Interestingly – as a side note – despite the film being very much female-driven and female-oriented, it’s men who contributed more. I find this statistic incredibly encouraging and a good sign for the future of gender inequality in media!

NW: I think its been a bit of an uphill battle, but the money is trickling in. Its difficult to tap your crowd when you’ve crowdfunded before, so finding potential investors, and convincing them that its worth their while contributing is always tricky, but we’re getting there. Its all thanks to Kamila’s hard work that the money is coming in at all.

You’ve gained support in the form of a Partnership With DCU-based Sexuality Studies Researchers & D-Light Studios Dublin, what does this mean for the film?

NW: I think both partnerships are going to be great for the film’s exposure and production value, which is vital when you’re an indie short filmmaker! It also gives the film a lot of weight. The DCU partnership will give our film great legitimacy as a serious project that genuinely examines these issues, rather than it seeming like it has a superficial approach as a film.

KD: It definitely helps us raise the profile of the film. We’re serious about this project and it’s not just a fun way of spending our time. It’s great to have it recognised and supported by established artists and academics.

The partnership with D-Light also allowed us to film there, which was just glorious for me as a writer. I can’t think of a place that would fit my vision more perfectly so it was amazing to be able to use their unique space (150-year-old woollen mill/ warehouse) in The Betrayal.

It’s also wonderful to feel our love for D-Light is returned, artistically speaking. Stace Gill, the Studios Manager, says: “A project that creatively addresses the ever evolving social attitudes and issues concerning gender equality, fluidity and freedom is an easy partnership for us to make.”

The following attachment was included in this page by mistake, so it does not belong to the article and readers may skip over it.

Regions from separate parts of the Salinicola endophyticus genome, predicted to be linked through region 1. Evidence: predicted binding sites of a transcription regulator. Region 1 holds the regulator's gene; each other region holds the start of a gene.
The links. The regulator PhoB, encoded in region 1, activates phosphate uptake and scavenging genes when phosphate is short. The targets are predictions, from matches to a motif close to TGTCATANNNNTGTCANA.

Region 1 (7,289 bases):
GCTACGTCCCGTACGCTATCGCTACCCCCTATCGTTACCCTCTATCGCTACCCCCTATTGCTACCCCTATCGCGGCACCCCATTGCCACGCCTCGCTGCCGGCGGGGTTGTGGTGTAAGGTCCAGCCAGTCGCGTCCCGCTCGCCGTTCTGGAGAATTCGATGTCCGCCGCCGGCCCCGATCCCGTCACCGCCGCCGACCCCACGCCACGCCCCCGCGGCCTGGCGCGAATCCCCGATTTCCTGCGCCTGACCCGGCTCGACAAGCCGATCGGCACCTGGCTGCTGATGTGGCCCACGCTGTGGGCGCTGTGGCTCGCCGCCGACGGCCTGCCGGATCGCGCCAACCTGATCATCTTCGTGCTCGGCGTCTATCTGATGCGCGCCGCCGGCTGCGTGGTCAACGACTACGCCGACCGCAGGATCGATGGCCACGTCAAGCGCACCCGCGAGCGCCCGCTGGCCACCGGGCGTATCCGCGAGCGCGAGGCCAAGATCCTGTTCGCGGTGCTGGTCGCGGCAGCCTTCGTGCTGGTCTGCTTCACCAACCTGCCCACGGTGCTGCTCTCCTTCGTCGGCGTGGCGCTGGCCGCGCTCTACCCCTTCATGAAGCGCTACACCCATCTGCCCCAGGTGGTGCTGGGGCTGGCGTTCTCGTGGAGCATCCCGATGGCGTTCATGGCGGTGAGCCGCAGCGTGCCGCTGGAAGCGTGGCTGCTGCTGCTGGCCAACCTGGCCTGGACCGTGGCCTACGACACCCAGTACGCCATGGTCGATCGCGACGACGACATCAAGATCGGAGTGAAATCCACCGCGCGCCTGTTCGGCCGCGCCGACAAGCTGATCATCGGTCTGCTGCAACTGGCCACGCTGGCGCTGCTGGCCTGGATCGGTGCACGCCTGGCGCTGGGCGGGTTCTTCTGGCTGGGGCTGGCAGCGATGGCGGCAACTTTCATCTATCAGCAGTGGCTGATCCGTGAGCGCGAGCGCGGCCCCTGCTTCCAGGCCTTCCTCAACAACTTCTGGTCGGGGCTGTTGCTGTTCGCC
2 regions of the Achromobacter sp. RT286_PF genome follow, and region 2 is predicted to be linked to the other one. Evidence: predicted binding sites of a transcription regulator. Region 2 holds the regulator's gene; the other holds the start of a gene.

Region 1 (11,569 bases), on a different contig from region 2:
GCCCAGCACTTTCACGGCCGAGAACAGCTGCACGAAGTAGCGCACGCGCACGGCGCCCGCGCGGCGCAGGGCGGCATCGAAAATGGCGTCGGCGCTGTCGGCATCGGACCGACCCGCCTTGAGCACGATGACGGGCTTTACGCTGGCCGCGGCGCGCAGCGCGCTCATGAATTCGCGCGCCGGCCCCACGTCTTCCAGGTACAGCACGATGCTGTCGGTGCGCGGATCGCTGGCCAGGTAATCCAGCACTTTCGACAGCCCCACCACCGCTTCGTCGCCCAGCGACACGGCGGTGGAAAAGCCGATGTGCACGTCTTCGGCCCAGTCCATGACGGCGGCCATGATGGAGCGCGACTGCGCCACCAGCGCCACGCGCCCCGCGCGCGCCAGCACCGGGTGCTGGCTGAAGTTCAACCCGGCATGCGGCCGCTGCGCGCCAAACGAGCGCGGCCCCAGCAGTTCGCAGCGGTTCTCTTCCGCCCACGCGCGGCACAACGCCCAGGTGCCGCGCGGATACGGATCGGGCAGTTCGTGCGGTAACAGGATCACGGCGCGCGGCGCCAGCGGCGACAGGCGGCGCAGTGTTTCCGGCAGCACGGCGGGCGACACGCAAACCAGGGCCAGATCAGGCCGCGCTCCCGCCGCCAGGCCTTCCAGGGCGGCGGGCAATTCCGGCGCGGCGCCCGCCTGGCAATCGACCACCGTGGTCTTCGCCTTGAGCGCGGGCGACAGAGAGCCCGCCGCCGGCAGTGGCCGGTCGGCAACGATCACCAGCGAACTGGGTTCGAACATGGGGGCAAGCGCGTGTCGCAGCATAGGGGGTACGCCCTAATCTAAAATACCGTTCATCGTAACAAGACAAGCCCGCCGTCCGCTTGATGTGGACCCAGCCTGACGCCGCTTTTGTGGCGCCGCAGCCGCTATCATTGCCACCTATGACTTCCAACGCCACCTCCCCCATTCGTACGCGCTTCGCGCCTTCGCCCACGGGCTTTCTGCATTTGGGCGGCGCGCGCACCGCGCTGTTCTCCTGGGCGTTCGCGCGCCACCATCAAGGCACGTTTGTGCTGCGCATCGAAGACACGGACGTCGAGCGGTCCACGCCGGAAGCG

Do you think last years Marriage Referendum has had an impact on making LGBT film in Ireland?

NW: I like to think so. I think the referendum has definitely made LGBT culture become part of Ireland’s identity, so I do think its going to help create interest in these kinds of stories.

KD: Yes. Definitely. I feel like it opened floodgates – in the the best way possible. Just one example of this is Queen of Ireland – I just love how this film has been embraced and appreciated.

There has been a lot of discussion over the past few years about under-representation of women in the film industry, do you have any advice for women looking to make films in Ireland?

KD: Don’t apologise. Don’t be afraid. Find collaborators of both genders who respect you and whom you can respect. Work together with men to change this trend, not against them. I’m feeling good about this subject as I’m writing this, looking at the trend in my own crowdfunding campaign where men are so generous with their support. But I’ve also experienced being patronised on sets, being ignored and talked down to just because I’m a woman. I can only guess male ego / power trips stem from their insecurity in dealing with an intelligent woman who has something to say, who has a clear vision and knows what she wants. It makes me appreciate even more the collaborative, great men I’ve had the pleasure of working with. I guess the last piece of advice I have is – develop thick skin!

NW: I’m still trying to find out the best way to approach the gender equality issue myself. It can be really disheartening, but I know talking and working with other filmmakers who are women has really encouraged me.

My advice would be to talk to women who work in the industry and see what their experience has been, good or bad! We’re fighting the fight, and have a long way to go but its not all bad. There is plenty of positive discussion happening on this at the moment. Its a good time to try and turn a negative into a positive, so be part of change, be vocal, and proactive.

If you have a spare bit of cash why not head over and throw something in the bucket?